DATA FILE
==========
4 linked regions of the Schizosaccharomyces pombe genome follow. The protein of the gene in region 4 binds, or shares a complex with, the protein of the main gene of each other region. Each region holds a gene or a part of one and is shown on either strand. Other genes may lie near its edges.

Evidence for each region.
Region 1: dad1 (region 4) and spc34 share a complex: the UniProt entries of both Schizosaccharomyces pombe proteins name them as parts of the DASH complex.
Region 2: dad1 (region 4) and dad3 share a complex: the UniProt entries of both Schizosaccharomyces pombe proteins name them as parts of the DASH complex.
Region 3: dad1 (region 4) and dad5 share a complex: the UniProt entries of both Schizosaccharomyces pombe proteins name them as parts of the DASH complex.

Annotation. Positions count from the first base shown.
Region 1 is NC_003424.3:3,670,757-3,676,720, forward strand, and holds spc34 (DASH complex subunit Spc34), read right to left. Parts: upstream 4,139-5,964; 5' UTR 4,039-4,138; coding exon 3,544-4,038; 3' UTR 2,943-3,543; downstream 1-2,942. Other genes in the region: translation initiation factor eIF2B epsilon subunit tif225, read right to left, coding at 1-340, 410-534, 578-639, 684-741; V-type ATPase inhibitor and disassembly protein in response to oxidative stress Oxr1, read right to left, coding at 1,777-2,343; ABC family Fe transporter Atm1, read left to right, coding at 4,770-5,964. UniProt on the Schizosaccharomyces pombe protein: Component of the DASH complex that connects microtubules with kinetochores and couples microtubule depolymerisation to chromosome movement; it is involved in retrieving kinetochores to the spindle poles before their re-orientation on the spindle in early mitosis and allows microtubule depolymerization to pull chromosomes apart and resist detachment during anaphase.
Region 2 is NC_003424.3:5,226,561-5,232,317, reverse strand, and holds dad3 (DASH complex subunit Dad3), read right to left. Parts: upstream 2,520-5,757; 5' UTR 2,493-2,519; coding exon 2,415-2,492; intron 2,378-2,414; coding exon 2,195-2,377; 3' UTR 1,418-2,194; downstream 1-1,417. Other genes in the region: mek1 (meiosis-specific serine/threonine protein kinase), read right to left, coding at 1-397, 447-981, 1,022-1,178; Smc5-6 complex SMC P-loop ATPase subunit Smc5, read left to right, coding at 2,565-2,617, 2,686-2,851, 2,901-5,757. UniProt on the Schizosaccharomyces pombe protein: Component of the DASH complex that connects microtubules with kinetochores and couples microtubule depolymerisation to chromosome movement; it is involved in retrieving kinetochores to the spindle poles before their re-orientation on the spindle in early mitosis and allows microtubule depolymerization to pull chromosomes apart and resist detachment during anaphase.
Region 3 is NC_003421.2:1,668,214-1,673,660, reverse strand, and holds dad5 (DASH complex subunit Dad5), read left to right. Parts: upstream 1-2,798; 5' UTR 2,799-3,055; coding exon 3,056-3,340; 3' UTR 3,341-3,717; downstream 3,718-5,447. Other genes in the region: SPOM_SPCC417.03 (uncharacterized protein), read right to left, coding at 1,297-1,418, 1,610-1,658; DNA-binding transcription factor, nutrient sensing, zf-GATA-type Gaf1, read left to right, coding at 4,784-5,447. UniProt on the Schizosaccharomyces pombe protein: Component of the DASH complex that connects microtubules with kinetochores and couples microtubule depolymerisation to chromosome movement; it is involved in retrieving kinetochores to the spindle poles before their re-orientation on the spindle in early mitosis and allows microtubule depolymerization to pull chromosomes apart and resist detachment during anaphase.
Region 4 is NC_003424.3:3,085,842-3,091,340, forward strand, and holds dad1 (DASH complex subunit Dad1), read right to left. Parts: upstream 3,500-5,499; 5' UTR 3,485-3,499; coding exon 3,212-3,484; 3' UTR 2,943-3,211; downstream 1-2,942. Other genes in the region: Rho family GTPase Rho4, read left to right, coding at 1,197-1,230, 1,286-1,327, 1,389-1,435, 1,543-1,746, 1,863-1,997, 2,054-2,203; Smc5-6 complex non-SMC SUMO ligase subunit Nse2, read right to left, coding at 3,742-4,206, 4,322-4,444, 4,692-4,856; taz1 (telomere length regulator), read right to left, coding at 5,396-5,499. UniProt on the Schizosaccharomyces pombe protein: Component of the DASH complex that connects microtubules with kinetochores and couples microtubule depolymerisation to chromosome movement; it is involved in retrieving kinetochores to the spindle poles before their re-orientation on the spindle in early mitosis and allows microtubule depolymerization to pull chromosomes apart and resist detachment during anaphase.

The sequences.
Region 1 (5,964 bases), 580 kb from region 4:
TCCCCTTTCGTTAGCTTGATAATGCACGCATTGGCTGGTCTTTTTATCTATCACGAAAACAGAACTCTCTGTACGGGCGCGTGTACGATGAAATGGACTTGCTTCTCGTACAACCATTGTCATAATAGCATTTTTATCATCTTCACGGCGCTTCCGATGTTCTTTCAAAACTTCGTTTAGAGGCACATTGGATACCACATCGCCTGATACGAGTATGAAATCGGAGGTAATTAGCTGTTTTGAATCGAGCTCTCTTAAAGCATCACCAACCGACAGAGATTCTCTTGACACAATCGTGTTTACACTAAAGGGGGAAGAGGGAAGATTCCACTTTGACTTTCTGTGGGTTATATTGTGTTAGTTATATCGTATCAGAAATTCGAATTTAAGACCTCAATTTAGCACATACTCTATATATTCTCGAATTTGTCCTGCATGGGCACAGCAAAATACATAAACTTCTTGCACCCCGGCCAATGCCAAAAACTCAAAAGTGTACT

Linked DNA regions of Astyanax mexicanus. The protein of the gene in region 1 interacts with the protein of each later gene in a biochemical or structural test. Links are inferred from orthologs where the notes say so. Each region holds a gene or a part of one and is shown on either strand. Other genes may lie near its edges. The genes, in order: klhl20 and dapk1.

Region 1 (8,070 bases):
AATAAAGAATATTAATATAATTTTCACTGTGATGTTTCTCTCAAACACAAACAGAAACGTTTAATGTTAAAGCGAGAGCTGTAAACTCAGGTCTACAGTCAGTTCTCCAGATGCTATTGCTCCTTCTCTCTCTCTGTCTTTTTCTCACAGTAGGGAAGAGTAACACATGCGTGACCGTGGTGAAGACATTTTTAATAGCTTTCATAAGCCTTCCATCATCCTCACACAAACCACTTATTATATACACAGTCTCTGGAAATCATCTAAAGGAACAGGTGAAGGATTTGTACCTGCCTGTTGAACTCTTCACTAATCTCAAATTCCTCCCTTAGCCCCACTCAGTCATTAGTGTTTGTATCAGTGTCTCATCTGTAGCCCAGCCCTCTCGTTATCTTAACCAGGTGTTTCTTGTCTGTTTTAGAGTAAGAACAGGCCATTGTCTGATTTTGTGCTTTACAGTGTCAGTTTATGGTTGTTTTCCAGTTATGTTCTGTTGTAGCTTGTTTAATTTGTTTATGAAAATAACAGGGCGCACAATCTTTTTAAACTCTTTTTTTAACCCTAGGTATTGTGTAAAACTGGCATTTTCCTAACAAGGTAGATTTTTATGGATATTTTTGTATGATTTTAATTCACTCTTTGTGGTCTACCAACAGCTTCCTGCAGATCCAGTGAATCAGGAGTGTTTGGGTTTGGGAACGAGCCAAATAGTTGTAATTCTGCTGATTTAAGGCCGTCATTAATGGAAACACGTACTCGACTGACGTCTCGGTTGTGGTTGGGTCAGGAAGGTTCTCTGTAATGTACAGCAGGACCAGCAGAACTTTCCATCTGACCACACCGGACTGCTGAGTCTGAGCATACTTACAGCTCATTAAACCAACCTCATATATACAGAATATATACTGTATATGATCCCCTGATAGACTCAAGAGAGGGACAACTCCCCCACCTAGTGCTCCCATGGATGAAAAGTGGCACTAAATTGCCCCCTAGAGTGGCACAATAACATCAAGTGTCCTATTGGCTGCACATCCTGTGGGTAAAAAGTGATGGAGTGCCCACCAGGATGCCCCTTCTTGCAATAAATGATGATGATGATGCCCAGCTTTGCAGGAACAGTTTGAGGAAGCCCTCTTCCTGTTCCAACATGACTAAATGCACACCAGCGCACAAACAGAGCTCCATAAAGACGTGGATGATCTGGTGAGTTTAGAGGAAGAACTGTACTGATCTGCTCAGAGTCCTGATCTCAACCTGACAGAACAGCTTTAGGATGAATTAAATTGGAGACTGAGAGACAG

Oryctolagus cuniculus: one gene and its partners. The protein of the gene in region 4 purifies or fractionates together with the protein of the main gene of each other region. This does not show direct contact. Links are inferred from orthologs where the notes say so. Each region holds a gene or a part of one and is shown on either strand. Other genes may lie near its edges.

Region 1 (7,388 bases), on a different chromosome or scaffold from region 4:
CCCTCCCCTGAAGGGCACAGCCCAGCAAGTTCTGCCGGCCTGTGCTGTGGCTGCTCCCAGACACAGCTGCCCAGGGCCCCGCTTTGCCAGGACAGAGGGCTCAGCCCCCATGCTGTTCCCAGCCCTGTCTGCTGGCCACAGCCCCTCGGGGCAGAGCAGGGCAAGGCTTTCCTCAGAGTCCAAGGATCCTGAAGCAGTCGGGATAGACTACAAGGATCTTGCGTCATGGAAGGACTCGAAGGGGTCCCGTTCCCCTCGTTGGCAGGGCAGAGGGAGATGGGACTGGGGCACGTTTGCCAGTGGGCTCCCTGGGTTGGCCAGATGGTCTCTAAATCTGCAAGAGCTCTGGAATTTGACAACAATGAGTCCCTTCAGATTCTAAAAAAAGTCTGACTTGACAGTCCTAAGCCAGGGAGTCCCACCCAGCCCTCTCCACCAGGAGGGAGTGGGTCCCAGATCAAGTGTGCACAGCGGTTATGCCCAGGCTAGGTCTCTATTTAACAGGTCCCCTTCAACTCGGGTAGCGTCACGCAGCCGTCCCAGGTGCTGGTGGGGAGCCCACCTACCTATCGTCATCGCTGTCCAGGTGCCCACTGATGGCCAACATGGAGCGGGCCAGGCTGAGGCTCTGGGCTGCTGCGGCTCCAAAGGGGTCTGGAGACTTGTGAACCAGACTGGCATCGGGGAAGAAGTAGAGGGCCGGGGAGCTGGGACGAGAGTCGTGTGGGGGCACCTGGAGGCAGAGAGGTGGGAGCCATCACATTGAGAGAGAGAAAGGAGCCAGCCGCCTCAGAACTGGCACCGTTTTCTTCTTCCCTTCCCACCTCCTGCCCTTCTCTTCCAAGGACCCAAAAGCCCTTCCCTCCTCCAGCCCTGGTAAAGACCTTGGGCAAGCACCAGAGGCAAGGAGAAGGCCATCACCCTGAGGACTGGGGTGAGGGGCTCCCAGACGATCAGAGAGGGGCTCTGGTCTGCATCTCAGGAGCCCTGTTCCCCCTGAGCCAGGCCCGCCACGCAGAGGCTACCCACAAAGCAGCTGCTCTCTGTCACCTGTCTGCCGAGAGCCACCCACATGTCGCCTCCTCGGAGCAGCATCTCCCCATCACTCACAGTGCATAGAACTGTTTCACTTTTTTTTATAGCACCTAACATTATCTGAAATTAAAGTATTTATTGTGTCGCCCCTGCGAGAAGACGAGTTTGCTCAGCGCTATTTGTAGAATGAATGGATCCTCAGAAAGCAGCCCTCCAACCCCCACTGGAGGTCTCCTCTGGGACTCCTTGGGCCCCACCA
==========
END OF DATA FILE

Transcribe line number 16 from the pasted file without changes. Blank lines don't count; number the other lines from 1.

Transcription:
AATAAAGAATATTAATATAATTTTCACTGTGATGTTTCTCTCAAACACAAACAGAAACGTTTAATGTTAAAGCGAGAGCTGTAAACTCAGGTCTACAGTCAGTTCTCCAGATGCTATTGCTCCTTCTCTCTCTCTGTCTTTTTCTCACAGTAGGGAAGAGTAACACATGCGTGACCGTGGTGAAGACATTTTTAATAGCTTTCATAAGCCTTCCATCATCCTCACACAAACCACTTATTATATACACAGTCTCTGGAAATCATCTAAAGGAACAGGTGAAGGATTTGTACCTGCCTGTTGAACTCTTCACTAATCTCAAATTCCTCCCTTAGCCCCACTCAGTCATTAGTGTTTGTATCAGTGTCTCATCTGTAGCCCAGCCCTCTCGTTATCTTAACCAGGTGTTTCTTGTCTGTTTTAGAGTAAGAACAGGCCATTGTCTGATTTTGTGCTTTACAGTGTCAGTTTATGGTTGTTTTCCAGTTATGTTCTGTTGTAGCTTGTTTAATTTGTTTATGAAAATAACAGGGCGCACAATCTTTTTAAACTCTTTTTTTAACCCTAGGTATTGTGTAAAACTGGCATTTTCCTAACAAGGTAGATTTTTATGGATATTTTTGTATGATTTTAATTCACTCTTTGTGGTCTACCAACAGCTTCCTGCAGATCCAGTGAATCAGGAGTGTTTGGGTTTGGGAACGAGCCAAATAGTTGTAATTCTGCTGATTTAAGGCCGTCATTAATGGAAACACGTACTCGACTGACGTCTCGGTTGTGGTTGGGTCAGGAAGGTTCTCTGTAATGTACAGCAGGACCAGCAGAACTTTCCATCTGACCACACCGGACTGCTGAGTCTGAGCATACTTACAGCTCATTAAACCAACCTCATATATACAGAATATATACTGTATATGATCCCCTGATAGACTCAAGAGAGGGACAACTCCCCCACCTAGTGCTCCCATGGATGAAAAGTGGCACTAAATTGCCCCCTAGAGTGGCACAATAACATCAAGTGTCCTATTGGCTGCACATCCTGTGGGTAAAAAGTGATGGAGTGCCCACCAGGATGCCCCTTCTTGCAATAAATGATGATGATGATGCCCAGCTTTGCAGGAACAGTTTGAGGAAGCCCTCTTCCTGTTCCAACATGACTAAATGCACACCAGCGCACAAACAGAGCTCCATAAAGACGTGGATGATCTGGTGAGTTTAGAGGAAGAACTGTACTGATCTGCTCAGAGTCCTGATCTCAACCTGACAGAACAGCTTTAGGATGAATTAAATTGGAGACTGAGAGACAG